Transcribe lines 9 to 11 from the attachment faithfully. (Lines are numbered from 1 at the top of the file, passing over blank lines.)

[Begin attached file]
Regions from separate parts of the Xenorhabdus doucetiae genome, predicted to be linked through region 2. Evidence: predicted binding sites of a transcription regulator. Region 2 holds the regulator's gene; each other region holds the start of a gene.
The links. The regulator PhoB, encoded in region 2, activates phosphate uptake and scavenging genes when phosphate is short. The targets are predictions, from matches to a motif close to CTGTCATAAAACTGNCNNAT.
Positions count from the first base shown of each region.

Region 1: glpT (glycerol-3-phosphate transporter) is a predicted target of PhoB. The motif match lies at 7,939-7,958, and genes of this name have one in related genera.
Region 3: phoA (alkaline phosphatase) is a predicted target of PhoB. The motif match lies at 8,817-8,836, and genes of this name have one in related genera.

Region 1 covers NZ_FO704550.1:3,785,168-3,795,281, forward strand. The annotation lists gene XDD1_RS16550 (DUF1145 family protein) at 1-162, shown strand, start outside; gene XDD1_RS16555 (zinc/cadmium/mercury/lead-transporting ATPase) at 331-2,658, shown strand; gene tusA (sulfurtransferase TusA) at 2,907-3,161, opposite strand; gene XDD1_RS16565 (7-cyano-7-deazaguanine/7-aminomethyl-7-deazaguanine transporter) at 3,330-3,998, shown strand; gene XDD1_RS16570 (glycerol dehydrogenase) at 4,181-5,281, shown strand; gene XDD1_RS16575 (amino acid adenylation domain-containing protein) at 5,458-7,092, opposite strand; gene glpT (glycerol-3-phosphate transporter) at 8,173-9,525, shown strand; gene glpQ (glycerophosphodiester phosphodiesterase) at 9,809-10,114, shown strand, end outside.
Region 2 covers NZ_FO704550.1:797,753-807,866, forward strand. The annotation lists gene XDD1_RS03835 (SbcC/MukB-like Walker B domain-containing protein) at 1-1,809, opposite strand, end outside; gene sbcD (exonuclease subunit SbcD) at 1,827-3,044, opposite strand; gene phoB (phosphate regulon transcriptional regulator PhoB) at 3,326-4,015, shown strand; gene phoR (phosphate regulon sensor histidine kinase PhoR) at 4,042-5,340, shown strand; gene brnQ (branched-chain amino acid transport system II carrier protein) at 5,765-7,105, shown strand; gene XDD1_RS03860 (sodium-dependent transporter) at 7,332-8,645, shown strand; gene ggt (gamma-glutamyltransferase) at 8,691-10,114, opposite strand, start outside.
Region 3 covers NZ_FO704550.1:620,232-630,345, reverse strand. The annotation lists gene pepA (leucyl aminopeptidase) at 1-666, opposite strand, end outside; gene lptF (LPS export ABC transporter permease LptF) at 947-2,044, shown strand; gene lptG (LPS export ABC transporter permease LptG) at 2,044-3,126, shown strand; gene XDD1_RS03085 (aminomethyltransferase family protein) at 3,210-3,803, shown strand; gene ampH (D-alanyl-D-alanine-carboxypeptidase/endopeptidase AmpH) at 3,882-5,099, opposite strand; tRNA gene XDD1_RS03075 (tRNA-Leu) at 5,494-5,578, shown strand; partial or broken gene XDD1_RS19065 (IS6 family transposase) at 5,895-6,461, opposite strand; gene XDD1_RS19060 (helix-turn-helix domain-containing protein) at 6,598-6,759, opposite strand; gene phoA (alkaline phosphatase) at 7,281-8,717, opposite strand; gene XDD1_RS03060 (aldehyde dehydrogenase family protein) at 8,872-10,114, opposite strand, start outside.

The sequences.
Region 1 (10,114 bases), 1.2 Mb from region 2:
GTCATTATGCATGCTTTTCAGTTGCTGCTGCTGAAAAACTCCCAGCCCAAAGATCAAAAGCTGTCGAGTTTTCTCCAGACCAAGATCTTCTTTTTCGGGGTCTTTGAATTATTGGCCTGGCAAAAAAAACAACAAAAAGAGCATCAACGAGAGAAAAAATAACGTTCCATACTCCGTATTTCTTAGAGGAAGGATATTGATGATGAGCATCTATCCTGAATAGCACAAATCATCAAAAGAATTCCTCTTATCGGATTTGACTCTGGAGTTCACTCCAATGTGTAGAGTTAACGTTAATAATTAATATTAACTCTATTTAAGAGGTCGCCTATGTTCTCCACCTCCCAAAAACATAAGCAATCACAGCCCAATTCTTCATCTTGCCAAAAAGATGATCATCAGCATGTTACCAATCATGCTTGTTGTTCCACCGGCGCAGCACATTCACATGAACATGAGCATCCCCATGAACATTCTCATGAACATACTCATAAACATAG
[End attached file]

The sequences.
Region 1 (10,114 bases), 1.2 Mb from region 2:
GTCATTATGCATGCTTTTCAGTTGCTGCTGCTGAAAAACTCCCAGCCCAAAGATCAAAAGCTGTCGAGTTTTCTCCAGACCAAGATCTTCTTTTTCGGGGTCTTTGAATTATTGGCCTGGCAAAAAAAACAACAAAAAGAGCATCAACGAGAGAAAAAATAACGTTCCATACTCCGTATTTCTTAGAGGAAGGATATTGATGATGAGCATCTATCCTGAATAGCACAAATCATCAAAAGAATTCCTCTTATCGGATTTGACTCTGGAGTTCACTCCAATGTGTAGAGTTAACGTTAATAATTAATATTAACTCTATTTAAGAGGTCGCCTATGTTCTCCACCTCCCAAAAACATAAGCAATCACAGCCCAATTCTTCATCTTGCCAAAAAGATGATCATCAGCATGTTACCAATCATGCTTGTTGTTCCACCGGCGCAGCACATTCACATGAACATGAGCATCCCCATGAACATTCTCATGAACATACTCATAAACATAG